Whoa. .. . let me get your time frame straight, and some of the particulars of this firing. 1) does you kiln use a kiln setter, that you put a cone 6 cone in? 2) you turned the kiln off at 10:30 (am?)and opened it at 12:30(pm?). You used a runny glaze on the top edge of the pot, and other cone 6 glazes on the rest.
On 1-when looking at the kiln setter-what is the appearance of the cone 6 cone? Is it bent, or melted to the brackets etc? 2) Opening a kiln with only 2 hrs of cool down time is detrimental not only to your ware, but the kiln itself. At the same time, because you have an L&L you may damage the element holders by opening the kiln too quickly. 3) If the setter kiln was not melted then you had a nearly normal firing. Your glazes look a little overfired, but then that may be the colors. I did notice some blistering on the outside of the batter bowl that usually indicates some form of firing problem. These could be form unpopped gas pockets from the clay body due to the over fire.
We all have been here. Back in the 90's When running consecutive firings, I overslept. leaving a kiln on high for 6 hrs. longer than than required. The pots all came out dark brown and bloated. None of them stuck to the shelf, none slumped so much as to touch others. My glazing and preliminary cleanup of shelves and pot bottoms ensured that even though I was over exhausted and lost a load, I didn't lose a kiln. Big lesson! I fire without a kiln setter, in an L&L. Everything I do with the kiln is manual. In my younger days that was OK, but now that digital control is out there and works well, I long to upgrade to that set up. Even then, I will be like a mother hen over a kiln, but will have a back up incase I oversleep.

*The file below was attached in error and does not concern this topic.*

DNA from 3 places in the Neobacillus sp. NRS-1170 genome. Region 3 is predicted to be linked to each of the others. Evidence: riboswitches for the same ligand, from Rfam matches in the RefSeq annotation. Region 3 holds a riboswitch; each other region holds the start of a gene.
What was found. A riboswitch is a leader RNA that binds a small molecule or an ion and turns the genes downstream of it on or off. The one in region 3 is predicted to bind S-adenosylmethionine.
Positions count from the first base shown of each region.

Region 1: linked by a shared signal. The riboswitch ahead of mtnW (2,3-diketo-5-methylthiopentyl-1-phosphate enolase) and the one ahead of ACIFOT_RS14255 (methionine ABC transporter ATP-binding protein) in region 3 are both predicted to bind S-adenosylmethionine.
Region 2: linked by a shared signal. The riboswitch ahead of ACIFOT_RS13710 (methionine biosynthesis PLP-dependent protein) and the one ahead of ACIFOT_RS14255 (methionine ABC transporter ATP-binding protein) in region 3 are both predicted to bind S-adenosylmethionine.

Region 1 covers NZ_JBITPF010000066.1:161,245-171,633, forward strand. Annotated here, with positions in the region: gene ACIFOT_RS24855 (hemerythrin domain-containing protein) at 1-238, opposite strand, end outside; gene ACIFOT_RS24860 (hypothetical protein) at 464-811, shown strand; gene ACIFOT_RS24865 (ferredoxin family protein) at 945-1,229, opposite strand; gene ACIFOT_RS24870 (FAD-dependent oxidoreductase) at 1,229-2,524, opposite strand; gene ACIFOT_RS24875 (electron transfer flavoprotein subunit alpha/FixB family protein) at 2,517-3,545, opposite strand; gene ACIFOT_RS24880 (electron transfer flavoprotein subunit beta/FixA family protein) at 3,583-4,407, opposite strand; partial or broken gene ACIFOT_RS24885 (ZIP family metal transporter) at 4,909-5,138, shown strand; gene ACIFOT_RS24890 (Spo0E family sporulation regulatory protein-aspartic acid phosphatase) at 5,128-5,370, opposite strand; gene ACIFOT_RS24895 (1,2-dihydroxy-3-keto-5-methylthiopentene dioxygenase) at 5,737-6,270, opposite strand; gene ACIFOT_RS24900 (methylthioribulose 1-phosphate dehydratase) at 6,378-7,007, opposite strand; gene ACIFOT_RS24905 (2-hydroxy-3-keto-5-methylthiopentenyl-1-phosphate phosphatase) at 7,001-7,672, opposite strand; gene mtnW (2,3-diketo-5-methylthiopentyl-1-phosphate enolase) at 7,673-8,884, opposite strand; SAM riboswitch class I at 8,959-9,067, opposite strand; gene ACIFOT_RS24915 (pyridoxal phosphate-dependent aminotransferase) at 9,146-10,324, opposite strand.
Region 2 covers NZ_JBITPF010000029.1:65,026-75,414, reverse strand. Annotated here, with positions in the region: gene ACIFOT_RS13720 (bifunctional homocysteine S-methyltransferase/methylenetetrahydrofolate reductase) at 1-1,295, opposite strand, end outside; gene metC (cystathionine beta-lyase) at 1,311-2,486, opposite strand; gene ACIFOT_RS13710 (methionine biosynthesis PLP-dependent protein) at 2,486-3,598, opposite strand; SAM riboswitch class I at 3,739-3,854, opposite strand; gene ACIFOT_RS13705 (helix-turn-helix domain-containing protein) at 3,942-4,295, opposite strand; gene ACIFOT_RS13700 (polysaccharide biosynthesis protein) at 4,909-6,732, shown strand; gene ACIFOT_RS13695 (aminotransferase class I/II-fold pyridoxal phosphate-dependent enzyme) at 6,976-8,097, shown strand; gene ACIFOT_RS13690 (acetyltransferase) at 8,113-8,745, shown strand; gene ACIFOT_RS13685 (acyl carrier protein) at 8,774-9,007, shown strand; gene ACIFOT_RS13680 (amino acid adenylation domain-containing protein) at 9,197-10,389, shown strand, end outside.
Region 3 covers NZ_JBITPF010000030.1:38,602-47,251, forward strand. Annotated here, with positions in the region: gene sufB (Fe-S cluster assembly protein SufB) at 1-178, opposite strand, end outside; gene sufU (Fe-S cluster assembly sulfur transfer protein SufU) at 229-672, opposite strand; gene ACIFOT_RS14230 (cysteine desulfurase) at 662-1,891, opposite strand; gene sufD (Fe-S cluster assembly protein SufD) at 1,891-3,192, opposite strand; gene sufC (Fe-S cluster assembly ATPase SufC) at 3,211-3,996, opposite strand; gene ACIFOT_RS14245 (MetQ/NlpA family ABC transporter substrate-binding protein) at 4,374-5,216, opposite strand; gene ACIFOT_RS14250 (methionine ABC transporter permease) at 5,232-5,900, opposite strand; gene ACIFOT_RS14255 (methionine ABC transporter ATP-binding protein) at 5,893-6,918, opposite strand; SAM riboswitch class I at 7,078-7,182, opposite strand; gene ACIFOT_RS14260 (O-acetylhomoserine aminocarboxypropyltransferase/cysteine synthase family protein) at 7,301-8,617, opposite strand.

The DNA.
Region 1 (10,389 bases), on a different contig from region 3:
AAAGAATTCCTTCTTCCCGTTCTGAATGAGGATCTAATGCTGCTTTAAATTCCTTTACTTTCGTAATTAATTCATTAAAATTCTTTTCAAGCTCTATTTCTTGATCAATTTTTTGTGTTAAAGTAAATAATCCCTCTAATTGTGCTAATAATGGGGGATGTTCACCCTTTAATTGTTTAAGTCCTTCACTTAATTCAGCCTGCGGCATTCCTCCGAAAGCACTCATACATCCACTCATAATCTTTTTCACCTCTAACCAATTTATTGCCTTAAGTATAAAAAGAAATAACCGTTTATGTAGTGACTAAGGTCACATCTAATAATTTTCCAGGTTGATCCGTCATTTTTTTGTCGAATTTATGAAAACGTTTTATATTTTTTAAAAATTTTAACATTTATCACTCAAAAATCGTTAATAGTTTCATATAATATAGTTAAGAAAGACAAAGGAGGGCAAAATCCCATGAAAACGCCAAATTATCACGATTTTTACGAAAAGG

For those of you that don't work in a HS environment: I also fired kilns for years in HS with a kiln setter. I know the standard admonishment that the kilns have to be watched all through the process-however, sometimes that is not possible. I would often start a firing on low the night before, water smoking the kiln til morning, put down the lid, 2 hrs later start turning the kiln up. Usually the bisque was not done when school was over at 3pm. Usually at 4pm it would still be firing, and would shut down between 4-5. This sort of thing was usually after the elements were in for a year or two. A glaze would start in the morning and not end until 6 at night, if I got it loaded the night before. If not, sometimes it did not shut off until 10 or 11 at night. Most time I was at school when the kiln shut off, but often it was too late for me to stay. As I did sets for the drama club, many nights I did not leave school until 10pm. Get up the next morning and do it all over again.
The last year I worked one month before retiring the dr. diagnosed me with T2 diabetes. No family history, not overweight, no other risk factors- Dr. believes I wore myself out! Now retired, no meds, diet and exercise only, BG numbers are normal-for now. So be careful folks!